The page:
To Build a Better Pump, First Develop a Better Filter

​If you’re sourcing a filter, KNF Flodos (Sursee, Switzerland), a maker of pumps used in medical and other applications, probably would not be on your short list of suppliers. You might want to rethink that, says Jean Delteil, Marketing Manager. In December 2012, the company introduced a pair of filters for a range of pumping applications. Why and how a developer of pumping systems branched out into filter fabrication is an object lesson in why necessity is still the mother of invention.

Noting that its laboratory dosing pumps required frequent maintenance, the company determined that particles, crystals and fibres, which are generally present in liquids and especially in acids, bases and solvents, were the root cause of the problem, and that an appropriate filtration system could eliminate it. A working group was formed to research available filters. It ended up testing 15 or so filters from all corners of the globe, none of which achieved the desired level of performance.

“We were looking for filters that met a specific set of criteria,” explains Delteil. “The filter body had to be available in three different materials—polypropylene, PVDF and Teflon—just like our pump heads. Also, the porosity of the filter layer had to be between 30 and 70 µm, and the filter needed to have the right —¼-28 UNF or the right hose barbs for tubes with a 4-mm inner diameter for Europe and 3.2-mm ID for the United States,” says Delteil. “None of the filters we tested even came close to meeting our needs.”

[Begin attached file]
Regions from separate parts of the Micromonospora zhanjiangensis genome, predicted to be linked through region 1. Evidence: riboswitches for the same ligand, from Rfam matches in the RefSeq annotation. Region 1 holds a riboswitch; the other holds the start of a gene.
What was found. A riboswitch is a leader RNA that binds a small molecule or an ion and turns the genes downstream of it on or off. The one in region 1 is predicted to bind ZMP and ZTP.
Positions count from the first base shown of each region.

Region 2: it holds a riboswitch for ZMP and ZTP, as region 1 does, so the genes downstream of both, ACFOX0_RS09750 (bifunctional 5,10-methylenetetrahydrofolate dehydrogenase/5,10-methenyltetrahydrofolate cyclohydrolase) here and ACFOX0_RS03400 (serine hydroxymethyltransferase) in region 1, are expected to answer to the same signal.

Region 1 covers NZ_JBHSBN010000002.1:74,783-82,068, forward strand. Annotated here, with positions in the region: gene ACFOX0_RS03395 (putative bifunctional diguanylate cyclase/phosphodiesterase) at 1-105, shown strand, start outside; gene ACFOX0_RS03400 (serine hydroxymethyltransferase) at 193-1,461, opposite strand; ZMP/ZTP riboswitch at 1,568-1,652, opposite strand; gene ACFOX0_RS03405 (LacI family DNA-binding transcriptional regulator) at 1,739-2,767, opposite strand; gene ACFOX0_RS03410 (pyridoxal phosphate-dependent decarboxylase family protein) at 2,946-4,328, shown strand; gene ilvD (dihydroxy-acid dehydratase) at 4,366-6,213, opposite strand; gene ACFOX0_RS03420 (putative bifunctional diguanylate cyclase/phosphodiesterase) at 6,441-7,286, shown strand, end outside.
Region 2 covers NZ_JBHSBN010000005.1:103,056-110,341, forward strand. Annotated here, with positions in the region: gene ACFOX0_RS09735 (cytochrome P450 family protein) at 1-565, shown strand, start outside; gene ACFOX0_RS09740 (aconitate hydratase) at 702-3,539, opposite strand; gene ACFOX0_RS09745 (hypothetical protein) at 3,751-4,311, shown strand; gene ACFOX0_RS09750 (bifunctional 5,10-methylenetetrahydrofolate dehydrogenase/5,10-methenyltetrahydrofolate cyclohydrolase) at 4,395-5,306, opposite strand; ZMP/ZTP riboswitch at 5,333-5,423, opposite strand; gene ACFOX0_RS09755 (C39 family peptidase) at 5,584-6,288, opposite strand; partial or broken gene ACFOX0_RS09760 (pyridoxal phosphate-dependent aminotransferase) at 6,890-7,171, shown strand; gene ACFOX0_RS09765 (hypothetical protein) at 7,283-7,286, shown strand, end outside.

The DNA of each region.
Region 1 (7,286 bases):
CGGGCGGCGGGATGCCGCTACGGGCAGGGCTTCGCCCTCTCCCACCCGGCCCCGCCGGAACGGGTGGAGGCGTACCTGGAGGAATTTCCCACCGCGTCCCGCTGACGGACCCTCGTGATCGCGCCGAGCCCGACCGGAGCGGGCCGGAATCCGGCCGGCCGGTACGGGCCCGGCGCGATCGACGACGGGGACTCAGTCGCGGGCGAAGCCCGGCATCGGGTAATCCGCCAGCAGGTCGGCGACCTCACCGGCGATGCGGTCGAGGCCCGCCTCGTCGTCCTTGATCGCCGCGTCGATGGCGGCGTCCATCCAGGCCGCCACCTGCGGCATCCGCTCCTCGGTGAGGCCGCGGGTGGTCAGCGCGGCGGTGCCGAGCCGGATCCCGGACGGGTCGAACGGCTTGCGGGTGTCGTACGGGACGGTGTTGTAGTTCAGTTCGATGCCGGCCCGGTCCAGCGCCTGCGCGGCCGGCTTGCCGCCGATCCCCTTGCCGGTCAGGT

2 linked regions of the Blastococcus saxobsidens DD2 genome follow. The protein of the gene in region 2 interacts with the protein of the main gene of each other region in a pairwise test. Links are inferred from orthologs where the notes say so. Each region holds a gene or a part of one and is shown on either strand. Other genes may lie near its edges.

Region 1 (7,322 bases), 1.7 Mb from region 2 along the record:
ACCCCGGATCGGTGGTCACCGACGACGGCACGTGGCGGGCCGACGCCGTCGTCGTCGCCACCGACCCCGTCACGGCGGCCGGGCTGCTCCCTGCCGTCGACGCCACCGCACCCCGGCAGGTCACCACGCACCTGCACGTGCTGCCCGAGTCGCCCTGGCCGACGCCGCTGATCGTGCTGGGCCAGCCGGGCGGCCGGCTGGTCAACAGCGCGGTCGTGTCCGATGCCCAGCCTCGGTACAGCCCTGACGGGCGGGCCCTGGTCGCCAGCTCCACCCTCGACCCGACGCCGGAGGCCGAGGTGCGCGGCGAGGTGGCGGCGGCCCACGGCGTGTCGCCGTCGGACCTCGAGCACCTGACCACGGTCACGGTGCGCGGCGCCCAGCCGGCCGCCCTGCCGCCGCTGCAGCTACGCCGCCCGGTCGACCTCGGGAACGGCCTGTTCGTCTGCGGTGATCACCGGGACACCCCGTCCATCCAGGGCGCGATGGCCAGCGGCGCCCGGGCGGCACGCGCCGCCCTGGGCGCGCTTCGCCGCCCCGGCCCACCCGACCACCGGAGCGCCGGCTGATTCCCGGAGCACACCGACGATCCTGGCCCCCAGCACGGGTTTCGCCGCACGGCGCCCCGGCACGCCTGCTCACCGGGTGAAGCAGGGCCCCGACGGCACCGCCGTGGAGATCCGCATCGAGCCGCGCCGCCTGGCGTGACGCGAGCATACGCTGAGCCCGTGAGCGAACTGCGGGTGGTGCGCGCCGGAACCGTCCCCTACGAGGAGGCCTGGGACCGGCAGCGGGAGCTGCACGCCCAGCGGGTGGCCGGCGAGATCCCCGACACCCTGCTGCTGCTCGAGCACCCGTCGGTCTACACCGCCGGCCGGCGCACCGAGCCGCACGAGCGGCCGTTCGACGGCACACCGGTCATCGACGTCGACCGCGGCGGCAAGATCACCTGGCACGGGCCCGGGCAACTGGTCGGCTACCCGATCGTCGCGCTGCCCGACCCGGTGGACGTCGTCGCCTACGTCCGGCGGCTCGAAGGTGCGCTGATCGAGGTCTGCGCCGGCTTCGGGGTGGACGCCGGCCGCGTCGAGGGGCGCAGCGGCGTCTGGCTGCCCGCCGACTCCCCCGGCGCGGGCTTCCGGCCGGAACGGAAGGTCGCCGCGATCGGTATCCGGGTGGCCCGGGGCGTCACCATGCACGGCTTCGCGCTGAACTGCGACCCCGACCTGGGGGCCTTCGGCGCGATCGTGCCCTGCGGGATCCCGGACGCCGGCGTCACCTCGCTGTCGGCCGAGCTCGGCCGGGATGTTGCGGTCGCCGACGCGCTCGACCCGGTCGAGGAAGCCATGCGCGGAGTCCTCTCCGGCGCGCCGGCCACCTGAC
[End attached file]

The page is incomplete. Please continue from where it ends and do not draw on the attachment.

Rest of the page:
When a large Japanese pharmaceutical company that uses KNF’s lab dosing pumps requested an in-line filter, the decision was made to use in-house resources to develop effective filters. KNF Flodos analysed the chemical compatibility of the materials with more than 500 substances, and two materials stood out: PVDF and PEEK.

“PEEK, which is becoming increasingly popular in the medical industry, features chemical resistance similar to PTFE. Unlike PTFE, however, it can be injection moulded,” says Delteil. Using PEEK and PVDF allowed the company to meet more than 90% of the filtration requirements, he adds. On the manufacturing end, the company had to gain expertise in ultrasonic welding and working in an ultra-clean environment. Two filters are now on the market. The PVDF and PEEK filters, with a respective porosity of 70 and 35 µm, are available with male/female UNF connectors for tubes with inner diameters measuring 3.2 and 4 mm.

Developed for the company’s line of diaphragm liquid pumps, “the filters can be used in gear, micro-annular, syringe and piezoelectric pumps, and in devices that move liquids by means of gravity, suction or vacuum,” says Delteil. The products also are suited for filtering gases or air in medical or nonmedical devices, he adds, and in packaging machines used in the pharmaceutical and food sectors.

Norbert Sparrow